The original aim for the book, Massive Attack: Out of the Comfort Zone, was to show through the prism of Bristol’s music scene how much the UK had changed, and how much immigrant culture – once in the background – “finally got to be the superstars”. Melissa’s parents are from North Africa so in a way she shares a bit of this same story, having grown up in Paris during the 90s which had a hip-hop scene mainly based on sampling that soon left the banlieues for the mainstream.

For Melissa, Bristol has a “complicated relationship” with Massive Attack. Speaking as a fan, she thinks of them as a band whose every album like it is their first, never resting on their laurels or replicating some of their most commercially successful work – of which Mezzanine is the prime example. It’s somewhat of a paradox therefore that for the first time with this month’s shows in Filton (part of a UK and Ireland tour), 3D, Daddy G and co are harking back to a different era.

Del Naja said that “it’s going to be a one-off piece of work; our own personalised nostalgia nightmare head trip”, with Melissa admitting that she was “a bit surprised” that Massive Attack wanted to celebrate the anniversary of Mezzanine, with the tour featuring Elizabeth Fraser, who performed vocals on three tracks from Mezzanine and toured with the band in 2006. “First of all it’s the album that almost destroyed them. And then, they’re very anti-nostalgia.” And playing in a purpose-built venue? “I know! This is the thing I like about them, they’re a bit funny.”

The band famously boycotted the Colston Hall due its name being associated with notorious slave trader Edward Colston, and led calls for the venue’s name to be changed. Del Naja also came out publicly in support for the need for a city centre arena, releasing a statement last year that said: “We need an arena that belongs to Bristol, that is at Bristol’s public transport hub and contributes to city centre life. Something that the city can be proud of, that will inspire future generations of musicians. Rather than going back to square one with an untested plan for a big shed in a car park in the suburbs.”

While Melissa was writing her book and in the time it took to secure its publication in English, Bristol’s arena saga was a similarly long drawn-out process, but one that unlike the book is still to reach a conclusion. “The band were very supportive of the idea of having an arena in Temple Meads,” Melissa said. But this idea that everyone wanted was completely sabotaged. It was completely betrayed. It was obvious that people want it. Maybe it was too expensive, but it was promised for 15 years and finally it’s not going to happen. We’re going to have students that are Londoners sat in front of Temple Meads station instead. It’s the worst decision I’ve ever heard. What can you do? I understand that a stadium might sound like luxury, but it’s still music and sport, it’s what can join the south and north of Bristol.”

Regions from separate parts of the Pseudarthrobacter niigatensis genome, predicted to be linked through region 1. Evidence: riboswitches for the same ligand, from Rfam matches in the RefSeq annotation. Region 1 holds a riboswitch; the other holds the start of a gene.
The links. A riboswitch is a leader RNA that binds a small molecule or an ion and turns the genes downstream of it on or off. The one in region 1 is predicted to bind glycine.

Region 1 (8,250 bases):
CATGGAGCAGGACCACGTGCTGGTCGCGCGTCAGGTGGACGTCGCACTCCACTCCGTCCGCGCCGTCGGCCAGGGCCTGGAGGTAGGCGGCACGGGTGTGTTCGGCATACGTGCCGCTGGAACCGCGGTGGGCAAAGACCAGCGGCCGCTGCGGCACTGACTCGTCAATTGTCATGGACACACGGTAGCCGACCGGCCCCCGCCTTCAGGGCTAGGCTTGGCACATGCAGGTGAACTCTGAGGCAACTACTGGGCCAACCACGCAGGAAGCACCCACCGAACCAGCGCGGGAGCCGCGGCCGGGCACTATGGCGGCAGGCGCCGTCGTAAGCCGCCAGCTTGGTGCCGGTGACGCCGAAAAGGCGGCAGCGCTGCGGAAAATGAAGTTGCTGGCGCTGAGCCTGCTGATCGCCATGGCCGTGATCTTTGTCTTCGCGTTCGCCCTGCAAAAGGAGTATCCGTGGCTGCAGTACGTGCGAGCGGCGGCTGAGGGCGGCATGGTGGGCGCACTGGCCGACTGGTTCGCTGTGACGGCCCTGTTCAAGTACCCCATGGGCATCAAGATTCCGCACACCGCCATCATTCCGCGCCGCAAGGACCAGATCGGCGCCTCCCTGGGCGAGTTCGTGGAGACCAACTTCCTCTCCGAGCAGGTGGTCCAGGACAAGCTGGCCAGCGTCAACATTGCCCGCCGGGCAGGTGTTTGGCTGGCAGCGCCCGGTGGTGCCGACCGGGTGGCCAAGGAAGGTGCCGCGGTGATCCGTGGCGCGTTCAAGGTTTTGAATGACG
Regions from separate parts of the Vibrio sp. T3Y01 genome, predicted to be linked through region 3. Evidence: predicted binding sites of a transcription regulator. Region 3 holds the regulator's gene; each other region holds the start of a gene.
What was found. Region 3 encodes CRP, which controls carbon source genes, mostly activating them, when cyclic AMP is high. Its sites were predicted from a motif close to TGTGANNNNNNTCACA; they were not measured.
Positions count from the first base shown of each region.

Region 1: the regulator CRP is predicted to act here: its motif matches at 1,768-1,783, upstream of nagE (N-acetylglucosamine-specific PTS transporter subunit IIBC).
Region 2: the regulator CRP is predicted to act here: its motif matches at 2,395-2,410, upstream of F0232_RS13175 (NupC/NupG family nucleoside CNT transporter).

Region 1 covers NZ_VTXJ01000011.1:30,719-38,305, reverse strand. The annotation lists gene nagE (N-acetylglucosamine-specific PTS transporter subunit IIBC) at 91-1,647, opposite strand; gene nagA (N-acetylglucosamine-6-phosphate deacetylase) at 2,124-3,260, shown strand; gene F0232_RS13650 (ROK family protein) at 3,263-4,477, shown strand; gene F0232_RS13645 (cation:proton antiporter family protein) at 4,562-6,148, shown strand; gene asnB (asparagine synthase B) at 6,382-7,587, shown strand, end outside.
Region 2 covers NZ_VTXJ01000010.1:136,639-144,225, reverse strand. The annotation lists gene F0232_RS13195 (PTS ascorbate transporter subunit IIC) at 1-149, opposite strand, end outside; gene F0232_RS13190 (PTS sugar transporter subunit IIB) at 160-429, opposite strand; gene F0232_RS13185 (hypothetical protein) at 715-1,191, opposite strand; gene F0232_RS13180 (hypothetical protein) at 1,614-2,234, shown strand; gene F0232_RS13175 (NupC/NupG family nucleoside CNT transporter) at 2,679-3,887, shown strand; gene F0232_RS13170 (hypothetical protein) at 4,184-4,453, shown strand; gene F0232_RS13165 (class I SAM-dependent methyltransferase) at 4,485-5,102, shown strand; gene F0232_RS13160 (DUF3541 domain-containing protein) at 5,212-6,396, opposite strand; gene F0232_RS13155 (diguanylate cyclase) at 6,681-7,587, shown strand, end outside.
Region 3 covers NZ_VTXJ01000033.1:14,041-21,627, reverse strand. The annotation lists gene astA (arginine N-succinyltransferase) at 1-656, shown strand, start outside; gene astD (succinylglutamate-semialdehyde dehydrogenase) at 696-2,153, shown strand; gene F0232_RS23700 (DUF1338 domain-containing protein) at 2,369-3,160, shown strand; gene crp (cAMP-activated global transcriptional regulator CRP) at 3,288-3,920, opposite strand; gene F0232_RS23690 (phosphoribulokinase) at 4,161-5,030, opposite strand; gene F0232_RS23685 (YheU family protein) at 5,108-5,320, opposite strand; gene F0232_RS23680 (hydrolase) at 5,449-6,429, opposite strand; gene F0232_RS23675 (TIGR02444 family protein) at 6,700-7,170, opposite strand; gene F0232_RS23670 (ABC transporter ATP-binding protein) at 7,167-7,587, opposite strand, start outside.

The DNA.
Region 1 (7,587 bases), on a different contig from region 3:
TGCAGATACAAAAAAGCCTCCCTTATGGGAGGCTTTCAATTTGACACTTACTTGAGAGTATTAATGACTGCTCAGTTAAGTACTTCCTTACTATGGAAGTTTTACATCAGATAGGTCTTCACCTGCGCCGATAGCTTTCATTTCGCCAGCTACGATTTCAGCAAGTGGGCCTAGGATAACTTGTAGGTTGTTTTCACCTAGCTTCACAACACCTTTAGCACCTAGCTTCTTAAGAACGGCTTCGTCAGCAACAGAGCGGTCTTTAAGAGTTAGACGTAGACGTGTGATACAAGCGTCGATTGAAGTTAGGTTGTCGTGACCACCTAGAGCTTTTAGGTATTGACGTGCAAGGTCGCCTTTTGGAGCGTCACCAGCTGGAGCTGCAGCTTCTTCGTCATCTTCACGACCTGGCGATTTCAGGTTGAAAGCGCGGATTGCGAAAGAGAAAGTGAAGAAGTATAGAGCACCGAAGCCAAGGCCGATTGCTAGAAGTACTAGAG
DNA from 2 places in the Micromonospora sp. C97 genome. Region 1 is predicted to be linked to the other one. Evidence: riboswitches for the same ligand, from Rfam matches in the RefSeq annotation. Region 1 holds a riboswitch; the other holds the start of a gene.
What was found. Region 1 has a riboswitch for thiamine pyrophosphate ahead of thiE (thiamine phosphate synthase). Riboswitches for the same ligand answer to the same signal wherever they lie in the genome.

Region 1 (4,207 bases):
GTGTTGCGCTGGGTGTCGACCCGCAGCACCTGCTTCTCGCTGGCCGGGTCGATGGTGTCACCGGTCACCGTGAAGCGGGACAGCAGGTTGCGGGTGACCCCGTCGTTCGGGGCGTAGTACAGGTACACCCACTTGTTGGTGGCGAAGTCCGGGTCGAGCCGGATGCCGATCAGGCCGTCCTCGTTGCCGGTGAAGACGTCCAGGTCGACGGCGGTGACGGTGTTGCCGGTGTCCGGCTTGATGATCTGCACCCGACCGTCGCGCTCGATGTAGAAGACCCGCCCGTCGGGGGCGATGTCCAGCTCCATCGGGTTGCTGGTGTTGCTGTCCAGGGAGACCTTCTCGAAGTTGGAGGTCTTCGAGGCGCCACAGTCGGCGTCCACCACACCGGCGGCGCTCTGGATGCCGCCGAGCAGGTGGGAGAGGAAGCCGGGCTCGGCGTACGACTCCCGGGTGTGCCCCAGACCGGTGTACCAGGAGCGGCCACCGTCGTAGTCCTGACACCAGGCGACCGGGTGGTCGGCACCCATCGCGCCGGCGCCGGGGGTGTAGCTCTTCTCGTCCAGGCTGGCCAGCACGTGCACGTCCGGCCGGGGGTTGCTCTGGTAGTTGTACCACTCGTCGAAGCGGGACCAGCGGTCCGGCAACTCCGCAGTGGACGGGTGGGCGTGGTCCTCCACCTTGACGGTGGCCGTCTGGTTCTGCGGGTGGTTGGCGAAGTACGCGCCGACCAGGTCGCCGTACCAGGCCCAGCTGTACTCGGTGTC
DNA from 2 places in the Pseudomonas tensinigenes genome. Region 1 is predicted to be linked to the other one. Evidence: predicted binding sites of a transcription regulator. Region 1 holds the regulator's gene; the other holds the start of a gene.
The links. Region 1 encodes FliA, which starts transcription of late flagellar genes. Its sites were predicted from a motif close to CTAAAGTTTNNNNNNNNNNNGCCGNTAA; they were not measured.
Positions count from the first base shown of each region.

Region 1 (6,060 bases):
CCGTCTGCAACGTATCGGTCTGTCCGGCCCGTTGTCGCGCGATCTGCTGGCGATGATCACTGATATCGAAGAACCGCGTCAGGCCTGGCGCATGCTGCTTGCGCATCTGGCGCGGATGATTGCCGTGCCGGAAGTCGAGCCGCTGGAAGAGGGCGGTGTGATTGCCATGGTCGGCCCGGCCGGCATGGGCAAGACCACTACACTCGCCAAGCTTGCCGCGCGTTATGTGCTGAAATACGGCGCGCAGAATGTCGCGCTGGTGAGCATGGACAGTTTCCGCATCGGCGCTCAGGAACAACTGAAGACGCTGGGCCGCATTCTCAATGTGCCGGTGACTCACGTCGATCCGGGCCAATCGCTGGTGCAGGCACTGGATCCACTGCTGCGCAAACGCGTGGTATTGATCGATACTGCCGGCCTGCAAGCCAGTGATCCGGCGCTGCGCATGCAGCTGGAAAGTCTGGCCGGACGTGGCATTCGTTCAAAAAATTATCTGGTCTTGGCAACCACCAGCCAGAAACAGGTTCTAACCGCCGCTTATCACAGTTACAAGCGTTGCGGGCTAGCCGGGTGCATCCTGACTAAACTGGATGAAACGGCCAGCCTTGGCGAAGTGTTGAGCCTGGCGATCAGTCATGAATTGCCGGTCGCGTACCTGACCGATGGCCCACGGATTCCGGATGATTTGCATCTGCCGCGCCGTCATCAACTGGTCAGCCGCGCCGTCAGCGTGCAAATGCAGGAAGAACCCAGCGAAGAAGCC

Massive Attack have long been spoken of as the ideal band to play the first show at a future Bristol Area, but Melissa thinks that arena shows do not show them at their best. In the year that Massive Attack played on the Downs, she saw the band play eight shows, including in a tiny venue in Dublin, then in Paris twice including Zenith – “the perfect venue for them”, what she describes as a bit bigger than the Roundhouse – as well as in London’s Hyde Park, her highlight of that particular tour.

For the book, she spoke to dozens of people. “I see it as just collecting the truth and putting it together. It’s really crazy that no one did it before me. I’m really proud that I’ve helped, and I also know that some people have reconnected because of it. Because I met so many people. They were talking to each other, like, ‘Have you met this weird French writer?’”

Massive Attack are playing at the Steel Yard at the former Filton Airfield on March 1 & 2. Massive Attack: Out of the Comfort Zone by Melissa Chemam is published by Tangent Books on March 4. Melissa will be launching the book with a talk and a DJ set by Queen Bee at Rough Trade on Nelson Street on March 2 from 2pm.

Read more: 25 things not to say at a Massive Attack gig

Main photo of Massive Attack on the Downs on September 3 2016 by Shotaway